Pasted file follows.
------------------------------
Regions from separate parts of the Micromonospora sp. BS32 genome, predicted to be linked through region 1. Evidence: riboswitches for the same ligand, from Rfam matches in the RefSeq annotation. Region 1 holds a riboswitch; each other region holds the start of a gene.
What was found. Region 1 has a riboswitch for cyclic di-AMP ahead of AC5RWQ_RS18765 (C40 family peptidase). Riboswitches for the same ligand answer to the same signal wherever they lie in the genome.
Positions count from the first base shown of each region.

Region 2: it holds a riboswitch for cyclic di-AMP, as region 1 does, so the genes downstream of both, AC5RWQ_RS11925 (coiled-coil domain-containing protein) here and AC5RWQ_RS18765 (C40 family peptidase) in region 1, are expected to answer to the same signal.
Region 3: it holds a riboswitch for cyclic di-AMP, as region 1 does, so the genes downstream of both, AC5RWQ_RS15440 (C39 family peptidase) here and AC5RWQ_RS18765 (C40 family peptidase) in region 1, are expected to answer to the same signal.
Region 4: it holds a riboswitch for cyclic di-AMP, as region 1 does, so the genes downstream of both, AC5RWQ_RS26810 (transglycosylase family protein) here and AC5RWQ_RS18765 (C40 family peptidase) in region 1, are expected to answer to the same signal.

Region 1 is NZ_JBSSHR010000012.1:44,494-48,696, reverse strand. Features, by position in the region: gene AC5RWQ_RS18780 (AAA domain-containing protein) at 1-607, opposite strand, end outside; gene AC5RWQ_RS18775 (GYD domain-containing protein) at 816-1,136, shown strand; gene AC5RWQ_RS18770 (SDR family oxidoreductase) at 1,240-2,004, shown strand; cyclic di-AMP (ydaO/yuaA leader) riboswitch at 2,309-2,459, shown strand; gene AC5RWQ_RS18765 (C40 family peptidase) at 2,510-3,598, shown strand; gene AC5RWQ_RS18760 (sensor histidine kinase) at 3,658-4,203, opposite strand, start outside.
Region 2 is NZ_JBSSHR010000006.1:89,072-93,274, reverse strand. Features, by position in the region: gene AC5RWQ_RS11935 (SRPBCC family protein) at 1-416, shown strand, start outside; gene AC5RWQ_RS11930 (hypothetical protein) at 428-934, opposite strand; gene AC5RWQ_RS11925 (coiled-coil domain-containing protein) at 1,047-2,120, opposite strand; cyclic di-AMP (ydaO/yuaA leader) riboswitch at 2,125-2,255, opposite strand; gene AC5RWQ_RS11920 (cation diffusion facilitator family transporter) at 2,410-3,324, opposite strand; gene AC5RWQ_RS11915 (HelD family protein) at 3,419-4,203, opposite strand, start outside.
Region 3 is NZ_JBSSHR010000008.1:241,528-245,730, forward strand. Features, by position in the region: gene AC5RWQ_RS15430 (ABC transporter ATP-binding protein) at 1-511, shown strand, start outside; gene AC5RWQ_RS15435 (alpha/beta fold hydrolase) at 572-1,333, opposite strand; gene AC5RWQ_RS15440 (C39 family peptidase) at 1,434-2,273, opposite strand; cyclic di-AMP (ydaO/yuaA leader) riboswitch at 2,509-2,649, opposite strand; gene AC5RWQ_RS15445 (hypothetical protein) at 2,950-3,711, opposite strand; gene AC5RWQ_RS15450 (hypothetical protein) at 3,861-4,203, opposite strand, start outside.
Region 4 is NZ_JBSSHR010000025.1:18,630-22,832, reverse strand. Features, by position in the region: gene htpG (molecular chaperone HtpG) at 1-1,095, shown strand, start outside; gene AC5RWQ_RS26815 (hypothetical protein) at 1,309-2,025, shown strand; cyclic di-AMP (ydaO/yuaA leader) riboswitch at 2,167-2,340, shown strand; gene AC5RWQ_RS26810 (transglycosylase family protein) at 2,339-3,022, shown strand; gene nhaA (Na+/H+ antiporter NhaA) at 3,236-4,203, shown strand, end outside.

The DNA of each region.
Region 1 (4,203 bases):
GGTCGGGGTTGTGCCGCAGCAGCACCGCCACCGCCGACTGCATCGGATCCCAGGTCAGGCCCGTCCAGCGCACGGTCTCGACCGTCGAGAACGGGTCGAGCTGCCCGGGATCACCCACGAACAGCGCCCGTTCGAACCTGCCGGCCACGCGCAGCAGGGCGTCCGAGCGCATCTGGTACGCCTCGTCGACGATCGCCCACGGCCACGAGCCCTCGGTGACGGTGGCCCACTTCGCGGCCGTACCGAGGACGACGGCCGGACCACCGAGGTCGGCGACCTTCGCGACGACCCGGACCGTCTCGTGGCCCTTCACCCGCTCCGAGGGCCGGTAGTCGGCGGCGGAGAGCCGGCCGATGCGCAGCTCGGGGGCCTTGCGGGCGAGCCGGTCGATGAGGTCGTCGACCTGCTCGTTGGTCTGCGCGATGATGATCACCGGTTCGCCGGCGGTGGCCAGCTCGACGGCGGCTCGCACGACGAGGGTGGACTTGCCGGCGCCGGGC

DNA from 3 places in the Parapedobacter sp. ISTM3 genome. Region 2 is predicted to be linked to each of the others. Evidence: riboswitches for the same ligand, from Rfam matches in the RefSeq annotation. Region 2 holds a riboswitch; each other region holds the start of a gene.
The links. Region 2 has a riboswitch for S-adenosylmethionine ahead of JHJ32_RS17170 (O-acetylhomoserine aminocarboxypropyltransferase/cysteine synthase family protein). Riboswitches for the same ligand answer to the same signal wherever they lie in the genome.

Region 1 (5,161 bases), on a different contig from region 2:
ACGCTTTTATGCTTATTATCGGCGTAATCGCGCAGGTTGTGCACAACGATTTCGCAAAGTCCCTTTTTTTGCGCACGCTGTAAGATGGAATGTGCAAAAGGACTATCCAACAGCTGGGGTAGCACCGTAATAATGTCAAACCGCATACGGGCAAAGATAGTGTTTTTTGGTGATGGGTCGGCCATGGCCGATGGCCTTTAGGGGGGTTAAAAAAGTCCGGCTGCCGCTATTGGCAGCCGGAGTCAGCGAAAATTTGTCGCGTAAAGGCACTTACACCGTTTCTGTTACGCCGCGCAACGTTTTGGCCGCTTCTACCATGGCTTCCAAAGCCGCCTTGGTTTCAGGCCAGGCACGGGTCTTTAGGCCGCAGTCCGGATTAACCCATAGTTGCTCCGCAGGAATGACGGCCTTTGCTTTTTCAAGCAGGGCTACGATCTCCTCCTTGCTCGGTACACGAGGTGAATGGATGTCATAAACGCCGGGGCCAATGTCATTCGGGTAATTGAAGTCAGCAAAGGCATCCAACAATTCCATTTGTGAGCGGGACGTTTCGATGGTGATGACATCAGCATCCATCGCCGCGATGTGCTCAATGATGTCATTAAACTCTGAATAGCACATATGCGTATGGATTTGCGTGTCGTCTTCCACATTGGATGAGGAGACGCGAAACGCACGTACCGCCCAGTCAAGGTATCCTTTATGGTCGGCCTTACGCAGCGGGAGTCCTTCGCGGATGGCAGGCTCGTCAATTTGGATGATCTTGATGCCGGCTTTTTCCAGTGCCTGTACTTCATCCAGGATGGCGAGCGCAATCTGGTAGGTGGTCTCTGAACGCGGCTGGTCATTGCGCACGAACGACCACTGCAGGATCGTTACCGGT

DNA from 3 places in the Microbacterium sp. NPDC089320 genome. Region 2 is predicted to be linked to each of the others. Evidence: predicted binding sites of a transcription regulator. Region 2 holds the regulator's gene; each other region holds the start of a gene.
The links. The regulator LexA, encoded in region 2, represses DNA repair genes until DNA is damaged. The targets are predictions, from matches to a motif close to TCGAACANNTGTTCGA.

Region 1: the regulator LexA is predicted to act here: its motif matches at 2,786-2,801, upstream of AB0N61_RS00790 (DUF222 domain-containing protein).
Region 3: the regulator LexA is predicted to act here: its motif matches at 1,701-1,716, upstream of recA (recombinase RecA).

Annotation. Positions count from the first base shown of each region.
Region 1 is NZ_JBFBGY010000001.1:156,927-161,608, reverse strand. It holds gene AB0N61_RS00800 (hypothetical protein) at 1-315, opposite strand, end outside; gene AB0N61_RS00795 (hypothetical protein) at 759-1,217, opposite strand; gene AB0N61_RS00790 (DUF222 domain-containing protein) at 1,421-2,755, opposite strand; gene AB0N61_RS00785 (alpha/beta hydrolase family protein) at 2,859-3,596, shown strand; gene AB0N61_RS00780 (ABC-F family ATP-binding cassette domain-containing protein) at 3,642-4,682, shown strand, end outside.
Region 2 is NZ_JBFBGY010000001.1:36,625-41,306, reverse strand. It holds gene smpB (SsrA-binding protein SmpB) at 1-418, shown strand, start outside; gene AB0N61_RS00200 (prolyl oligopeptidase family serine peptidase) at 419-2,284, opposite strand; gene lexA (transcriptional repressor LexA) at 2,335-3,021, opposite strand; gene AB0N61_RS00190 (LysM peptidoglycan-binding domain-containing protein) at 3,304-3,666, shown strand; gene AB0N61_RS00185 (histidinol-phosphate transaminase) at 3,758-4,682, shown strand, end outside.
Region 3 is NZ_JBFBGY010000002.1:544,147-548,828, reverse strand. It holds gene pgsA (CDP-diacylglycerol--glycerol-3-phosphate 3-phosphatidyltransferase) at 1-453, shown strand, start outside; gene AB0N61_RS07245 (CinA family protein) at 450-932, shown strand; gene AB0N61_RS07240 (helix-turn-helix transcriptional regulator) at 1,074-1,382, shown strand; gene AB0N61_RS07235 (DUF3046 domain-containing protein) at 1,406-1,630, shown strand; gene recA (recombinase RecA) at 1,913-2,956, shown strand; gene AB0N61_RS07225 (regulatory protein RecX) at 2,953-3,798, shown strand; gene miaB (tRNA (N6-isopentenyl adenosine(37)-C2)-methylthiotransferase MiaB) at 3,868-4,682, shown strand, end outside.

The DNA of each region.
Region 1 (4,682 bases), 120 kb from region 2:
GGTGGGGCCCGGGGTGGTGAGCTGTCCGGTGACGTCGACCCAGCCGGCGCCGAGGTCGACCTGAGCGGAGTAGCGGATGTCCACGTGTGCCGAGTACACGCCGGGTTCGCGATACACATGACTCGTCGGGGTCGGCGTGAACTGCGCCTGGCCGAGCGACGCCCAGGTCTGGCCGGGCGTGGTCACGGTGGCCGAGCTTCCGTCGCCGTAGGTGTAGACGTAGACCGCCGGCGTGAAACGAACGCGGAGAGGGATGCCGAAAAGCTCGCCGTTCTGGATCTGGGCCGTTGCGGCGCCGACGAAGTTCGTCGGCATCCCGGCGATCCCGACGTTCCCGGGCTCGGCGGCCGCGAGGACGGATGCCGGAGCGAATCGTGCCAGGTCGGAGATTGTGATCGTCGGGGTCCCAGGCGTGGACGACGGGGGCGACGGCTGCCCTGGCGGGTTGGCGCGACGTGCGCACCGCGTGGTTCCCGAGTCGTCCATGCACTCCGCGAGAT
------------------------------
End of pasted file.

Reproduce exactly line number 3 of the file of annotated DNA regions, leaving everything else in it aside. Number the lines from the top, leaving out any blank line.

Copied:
Positions count from the first base shown of each region.